Not to worry, since the amendments to the child support laws now make upward modifications automatic, or at least presumptively so. It is important to remember that although the Child Support Standards Act sets support as a percentage of income, it also contains numerous factors by which the court can “deviate” from this presumptively correct child support figure. These factors include the financial resources of each of the parties and the child, the standard of living the child would have enjoyed had the marriage or household not been dissolved, the non-monetary contributions that the parents will make toward the care and well-being of the child, a determination that the income of one parent is substantially less than the other parent’s gross income, and/or a consideration of the needs of the other children of the non-custodial parent, if the resources available to support these children are less than the resources available to support the child or children who are the subject of the support proceeding.
The irony is that the enactment of a new easier method to modify child support may well put renewed emphasis on the importance of these deviation factors to arrive at a fair child support modification. Although it may be tempting to believe that an increase in income of fifteen percent or more will automatically translate into a fifteen percent increase in child support, those opposing such increases have little to lose in asking the court to consider the effect on the finances of their new families. Especially in cases where the custodial parent is gainfully employed and remarried to a high-earning individual, it will be difficult for the courts to blindly apply the child support percentages to income and expect a fair and just result in a modification proceeding.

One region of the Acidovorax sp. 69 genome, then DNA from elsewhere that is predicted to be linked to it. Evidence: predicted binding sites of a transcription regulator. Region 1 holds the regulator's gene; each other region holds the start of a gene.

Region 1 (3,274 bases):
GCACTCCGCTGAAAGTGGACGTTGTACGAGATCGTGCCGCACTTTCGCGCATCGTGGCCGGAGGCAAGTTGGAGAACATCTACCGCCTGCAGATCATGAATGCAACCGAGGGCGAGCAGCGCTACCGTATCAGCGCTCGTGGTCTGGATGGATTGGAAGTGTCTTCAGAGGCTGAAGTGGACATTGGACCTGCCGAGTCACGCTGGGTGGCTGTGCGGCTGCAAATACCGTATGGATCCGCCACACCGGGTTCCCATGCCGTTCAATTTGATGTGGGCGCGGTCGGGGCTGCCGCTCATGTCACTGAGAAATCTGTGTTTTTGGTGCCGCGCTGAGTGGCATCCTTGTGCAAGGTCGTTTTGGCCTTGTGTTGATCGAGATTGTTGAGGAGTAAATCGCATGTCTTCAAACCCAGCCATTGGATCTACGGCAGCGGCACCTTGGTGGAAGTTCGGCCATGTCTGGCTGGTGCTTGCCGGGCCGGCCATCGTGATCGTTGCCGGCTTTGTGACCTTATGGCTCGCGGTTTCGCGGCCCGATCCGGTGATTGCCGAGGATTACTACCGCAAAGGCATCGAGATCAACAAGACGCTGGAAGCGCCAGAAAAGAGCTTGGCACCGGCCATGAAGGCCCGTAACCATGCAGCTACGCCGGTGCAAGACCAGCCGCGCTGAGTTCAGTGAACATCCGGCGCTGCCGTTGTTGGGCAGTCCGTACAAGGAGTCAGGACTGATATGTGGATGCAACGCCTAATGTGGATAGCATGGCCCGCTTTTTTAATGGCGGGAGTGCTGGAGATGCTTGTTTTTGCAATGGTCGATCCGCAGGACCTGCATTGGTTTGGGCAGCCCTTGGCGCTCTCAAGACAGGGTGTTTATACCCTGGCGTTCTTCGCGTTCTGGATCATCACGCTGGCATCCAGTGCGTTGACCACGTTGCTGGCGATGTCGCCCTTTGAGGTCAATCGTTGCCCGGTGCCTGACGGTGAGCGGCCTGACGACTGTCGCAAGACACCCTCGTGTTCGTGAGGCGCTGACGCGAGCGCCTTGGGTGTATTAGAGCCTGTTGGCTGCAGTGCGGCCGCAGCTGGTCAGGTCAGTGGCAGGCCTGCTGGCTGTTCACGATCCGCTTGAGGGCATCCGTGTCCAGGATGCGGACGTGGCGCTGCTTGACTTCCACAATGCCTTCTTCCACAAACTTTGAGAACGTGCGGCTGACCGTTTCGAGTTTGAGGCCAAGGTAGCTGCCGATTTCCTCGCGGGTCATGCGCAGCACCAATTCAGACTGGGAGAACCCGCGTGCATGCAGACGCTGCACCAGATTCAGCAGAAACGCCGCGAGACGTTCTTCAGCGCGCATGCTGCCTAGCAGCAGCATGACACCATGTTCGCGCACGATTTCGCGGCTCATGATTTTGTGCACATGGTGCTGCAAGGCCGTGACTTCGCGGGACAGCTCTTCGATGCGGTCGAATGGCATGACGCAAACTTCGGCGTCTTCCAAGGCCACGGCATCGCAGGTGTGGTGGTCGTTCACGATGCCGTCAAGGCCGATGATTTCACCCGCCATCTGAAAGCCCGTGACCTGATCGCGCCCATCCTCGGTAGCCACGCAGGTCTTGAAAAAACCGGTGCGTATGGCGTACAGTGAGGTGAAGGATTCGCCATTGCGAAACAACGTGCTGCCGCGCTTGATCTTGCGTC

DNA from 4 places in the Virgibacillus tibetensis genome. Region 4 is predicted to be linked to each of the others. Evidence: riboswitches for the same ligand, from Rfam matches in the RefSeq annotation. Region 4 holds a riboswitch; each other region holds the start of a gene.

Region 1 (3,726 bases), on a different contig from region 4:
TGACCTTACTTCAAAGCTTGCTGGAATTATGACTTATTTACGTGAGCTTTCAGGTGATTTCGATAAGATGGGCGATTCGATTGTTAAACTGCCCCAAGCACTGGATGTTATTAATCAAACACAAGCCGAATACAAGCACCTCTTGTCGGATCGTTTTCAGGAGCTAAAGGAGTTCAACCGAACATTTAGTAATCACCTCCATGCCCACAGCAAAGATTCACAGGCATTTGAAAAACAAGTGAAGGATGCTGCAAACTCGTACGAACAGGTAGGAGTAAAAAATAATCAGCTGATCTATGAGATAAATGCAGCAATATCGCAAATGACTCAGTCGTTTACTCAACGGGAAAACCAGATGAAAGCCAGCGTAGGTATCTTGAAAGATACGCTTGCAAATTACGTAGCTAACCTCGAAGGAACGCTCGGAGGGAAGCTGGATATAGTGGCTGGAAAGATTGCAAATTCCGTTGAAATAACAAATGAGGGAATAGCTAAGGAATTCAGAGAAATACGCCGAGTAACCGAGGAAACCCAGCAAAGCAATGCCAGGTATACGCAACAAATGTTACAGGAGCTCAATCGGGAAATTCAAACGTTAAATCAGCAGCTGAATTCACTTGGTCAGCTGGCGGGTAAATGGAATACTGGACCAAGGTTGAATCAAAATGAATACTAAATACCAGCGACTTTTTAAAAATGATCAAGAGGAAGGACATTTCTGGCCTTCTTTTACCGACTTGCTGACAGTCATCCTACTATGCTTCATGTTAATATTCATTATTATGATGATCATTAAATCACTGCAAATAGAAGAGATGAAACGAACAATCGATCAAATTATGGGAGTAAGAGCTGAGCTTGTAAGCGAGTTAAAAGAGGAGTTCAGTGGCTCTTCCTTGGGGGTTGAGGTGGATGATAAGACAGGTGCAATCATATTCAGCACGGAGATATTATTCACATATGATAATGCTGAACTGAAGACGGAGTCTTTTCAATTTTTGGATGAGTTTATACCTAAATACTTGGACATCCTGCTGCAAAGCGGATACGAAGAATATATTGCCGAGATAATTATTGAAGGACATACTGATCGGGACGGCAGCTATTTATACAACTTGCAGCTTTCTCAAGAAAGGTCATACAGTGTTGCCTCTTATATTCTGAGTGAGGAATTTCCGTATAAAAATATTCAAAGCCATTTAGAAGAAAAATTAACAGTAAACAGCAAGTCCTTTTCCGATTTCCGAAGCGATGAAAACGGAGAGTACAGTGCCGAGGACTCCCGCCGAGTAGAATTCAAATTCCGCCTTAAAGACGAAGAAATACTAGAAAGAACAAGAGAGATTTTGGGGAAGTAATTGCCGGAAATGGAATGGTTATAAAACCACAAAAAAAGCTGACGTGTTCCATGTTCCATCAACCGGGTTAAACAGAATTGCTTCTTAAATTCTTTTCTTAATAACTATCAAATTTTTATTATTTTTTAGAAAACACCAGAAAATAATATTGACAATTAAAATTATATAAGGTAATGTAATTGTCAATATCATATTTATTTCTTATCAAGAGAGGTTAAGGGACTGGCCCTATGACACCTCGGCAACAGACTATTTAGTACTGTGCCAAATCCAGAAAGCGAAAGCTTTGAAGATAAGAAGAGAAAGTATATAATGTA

It should not be overlooked that the new law also provides for downward modifications of support. However, a reduction in income will not be considered as a ground for modification “unless it was involuntary and the party has made diligent attempts to secure employment commensurate with his or her education, ability, and experience.” This is not new, since it was long established by case law to be the appropriate standard of downward modification applications. The new law simply codifies the old case law standard.
Primarily, the new law provides additional grounds for modification of child support. It also re-states, as a separate ground, “substantial change of circumstances.” In this way it does not supercede or over-rule any existing methods of support modification. In fact, the New York State Assembly Memorandum in support of the new law indicates the law is not intended to change the existing law regarding the standard for modifications of orders incorporating but not merging separation or settlement agreements. So, for example, in cases that do not otherwise meet the criteria for modification because there has not been a 15% change in income or 3 years since the existing order entered, there can still be a modification if there has been an unanticipated and unreasonable change of circumstances.